I was asked recently, via email, about using technical words in fiction. My answer is that it's fine... as long as what you're writing is a technical thriller, or something along similar lines. If your goal is to write like the late Michael Crichton, author of Jurassic Park, The Andromeda Strain, and The Terminal Man (one of my favorites), to name a few, then by all means use all the technical jargon that such a book supports. Keep in mind, though, that Michael Crichton was a doctor and a scientist, so he knew the language.
Same with Robin Cook, author of Coma; he's a doctor, so his medical thrillers have the ring of authenticity. It's not necessary that you have a similar educational background to write a technical or medical thriller, but it helps. With plenty of hard research, many authors write about technology, science, medicine, etc., without having the credentials of a Michael Crighton or Robin Cook. If that's what you're doing, make sure you're thorough in your researching, and that you have someone knowledgeable to proofread your work so you don't make foolish mistakes.
But if it's not appropriate to your story, don't use technical words. What if you're writing a romance, and your hero is a scientist? Then sure, sprinkle in some technical jargon to make him sound credible, but don't overdo it. People reading romances want their heroes to be romantic, not spouting off about subatomic particles and quantum mechanics between clinches. Always be mindful of your reading audience, as well as your characters, when creating a story that people will want to read without having to consult a dictionary at each turn of the page.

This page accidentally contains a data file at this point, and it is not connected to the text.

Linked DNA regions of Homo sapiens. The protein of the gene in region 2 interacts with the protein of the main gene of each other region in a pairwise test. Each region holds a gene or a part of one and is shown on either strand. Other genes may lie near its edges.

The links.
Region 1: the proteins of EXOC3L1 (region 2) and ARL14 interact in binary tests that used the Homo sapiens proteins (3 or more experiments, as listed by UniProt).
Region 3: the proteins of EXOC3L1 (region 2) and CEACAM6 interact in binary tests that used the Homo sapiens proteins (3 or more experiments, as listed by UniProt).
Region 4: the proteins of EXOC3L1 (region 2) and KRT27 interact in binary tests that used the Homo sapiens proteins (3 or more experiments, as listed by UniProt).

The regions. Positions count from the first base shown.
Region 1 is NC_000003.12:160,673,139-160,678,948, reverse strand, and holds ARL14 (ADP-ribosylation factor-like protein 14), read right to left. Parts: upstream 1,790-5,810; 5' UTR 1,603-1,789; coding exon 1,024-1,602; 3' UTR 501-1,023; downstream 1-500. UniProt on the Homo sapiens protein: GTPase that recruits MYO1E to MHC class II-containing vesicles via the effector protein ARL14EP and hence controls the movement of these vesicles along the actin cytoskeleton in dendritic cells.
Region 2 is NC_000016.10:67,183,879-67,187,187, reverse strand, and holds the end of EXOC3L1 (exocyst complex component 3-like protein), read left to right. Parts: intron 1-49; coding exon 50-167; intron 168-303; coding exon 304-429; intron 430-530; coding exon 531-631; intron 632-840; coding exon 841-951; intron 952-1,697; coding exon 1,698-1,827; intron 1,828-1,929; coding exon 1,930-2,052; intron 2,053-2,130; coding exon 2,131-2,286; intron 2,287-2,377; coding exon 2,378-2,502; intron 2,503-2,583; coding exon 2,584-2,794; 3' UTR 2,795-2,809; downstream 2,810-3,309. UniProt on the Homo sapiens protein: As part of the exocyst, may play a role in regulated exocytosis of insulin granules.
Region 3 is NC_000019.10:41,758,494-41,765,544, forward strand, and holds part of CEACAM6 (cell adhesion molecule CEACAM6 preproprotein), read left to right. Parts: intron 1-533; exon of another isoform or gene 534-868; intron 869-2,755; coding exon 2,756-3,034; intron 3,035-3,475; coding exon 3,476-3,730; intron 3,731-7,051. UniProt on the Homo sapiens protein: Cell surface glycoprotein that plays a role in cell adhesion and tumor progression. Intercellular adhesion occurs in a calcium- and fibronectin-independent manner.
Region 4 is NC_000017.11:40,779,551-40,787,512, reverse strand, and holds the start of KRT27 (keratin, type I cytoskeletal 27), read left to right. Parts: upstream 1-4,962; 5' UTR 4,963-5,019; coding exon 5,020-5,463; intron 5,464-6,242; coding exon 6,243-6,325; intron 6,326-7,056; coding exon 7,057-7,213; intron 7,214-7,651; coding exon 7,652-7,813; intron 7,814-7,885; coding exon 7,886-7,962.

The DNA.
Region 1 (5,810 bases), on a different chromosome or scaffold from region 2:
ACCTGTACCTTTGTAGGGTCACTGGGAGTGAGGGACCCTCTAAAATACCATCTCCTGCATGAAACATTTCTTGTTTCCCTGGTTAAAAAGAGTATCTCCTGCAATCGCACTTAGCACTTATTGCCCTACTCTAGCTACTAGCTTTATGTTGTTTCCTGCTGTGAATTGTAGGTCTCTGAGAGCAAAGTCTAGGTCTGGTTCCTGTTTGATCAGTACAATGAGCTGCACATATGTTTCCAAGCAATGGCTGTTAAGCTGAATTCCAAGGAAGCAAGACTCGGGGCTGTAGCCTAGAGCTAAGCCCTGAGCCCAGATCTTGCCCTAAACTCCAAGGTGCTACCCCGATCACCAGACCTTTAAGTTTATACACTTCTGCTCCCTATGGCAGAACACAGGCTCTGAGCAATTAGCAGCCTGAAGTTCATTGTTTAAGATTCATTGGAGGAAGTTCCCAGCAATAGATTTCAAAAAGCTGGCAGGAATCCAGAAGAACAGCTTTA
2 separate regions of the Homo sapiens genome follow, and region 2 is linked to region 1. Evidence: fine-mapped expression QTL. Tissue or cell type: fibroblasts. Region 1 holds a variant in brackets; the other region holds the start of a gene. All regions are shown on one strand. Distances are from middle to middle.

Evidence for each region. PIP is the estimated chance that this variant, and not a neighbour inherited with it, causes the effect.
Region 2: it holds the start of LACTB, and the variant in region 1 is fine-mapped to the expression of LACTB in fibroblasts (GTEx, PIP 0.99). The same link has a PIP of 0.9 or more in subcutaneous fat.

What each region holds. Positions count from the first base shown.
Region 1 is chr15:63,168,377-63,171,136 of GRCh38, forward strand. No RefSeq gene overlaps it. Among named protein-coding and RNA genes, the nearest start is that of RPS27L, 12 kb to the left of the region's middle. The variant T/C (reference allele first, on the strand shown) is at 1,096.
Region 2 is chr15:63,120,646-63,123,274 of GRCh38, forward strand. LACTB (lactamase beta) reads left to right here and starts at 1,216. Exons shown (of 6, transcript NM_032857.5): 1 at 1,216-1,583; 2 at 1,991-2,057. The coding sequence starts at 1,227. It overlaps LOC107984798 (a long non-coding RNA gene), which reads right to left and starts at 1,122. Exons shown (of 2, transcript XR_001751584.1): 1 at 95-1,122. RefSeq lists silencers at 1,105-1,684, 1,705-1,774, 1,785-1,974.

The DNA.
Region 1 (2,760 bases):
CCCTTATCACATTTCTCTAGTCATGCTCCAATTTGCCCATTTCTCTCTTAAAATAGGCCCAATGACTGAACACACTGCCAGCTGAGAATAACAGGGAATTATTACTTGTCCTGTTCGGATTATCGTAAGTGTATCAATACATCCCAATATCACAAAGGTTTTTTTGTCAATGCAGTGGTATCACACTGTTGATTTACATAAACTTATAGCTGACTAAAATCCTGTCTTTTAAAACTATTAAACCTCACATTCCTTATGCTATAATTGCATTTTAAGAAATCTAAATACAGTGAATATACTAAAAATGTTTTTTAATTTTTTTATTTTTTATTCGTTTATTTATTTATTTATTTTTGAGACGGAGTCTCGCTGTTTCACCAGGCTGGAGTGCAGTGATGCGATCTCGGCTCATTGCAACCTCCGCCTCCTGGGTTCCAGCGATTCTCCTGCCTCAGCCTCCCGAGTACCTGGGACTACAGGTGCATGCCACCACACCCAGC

On the other hand, you don't want to write down to your readers. It seems condescending, and can easily put a reader off. Writing down to your audience is when you feel the need to explain something that most people would understand without your explaining it to them. Sort of like what I just did. I'll give an example. A few years ago I read a passage in a mystery in which one of the characters was described as being ambidextrous. The author then felt compelled to explain that that meant the character was able to use both hands equally well. I felt insulted, and it affected the way I felt about the author and the book after that.
Bad is an adjective and badly is an adverb. When you're talking about emotions, you'd say, "I feel bad." On an episode of Celebrity Apprentice last year Cyndi Lauper said, when talking about another contestant, "Because I feel bad, she's so happy now." Donald Trump thought he was correcting her when he said, "Badly.You feel badly." Donald Trump was wrong, but poor Cyndi Lauper, perhaps intimidatd, kept her mouth shut. It didn't do her any good; he fired her any way.
"I try to leave out the parts that people skip." Elmore Leonard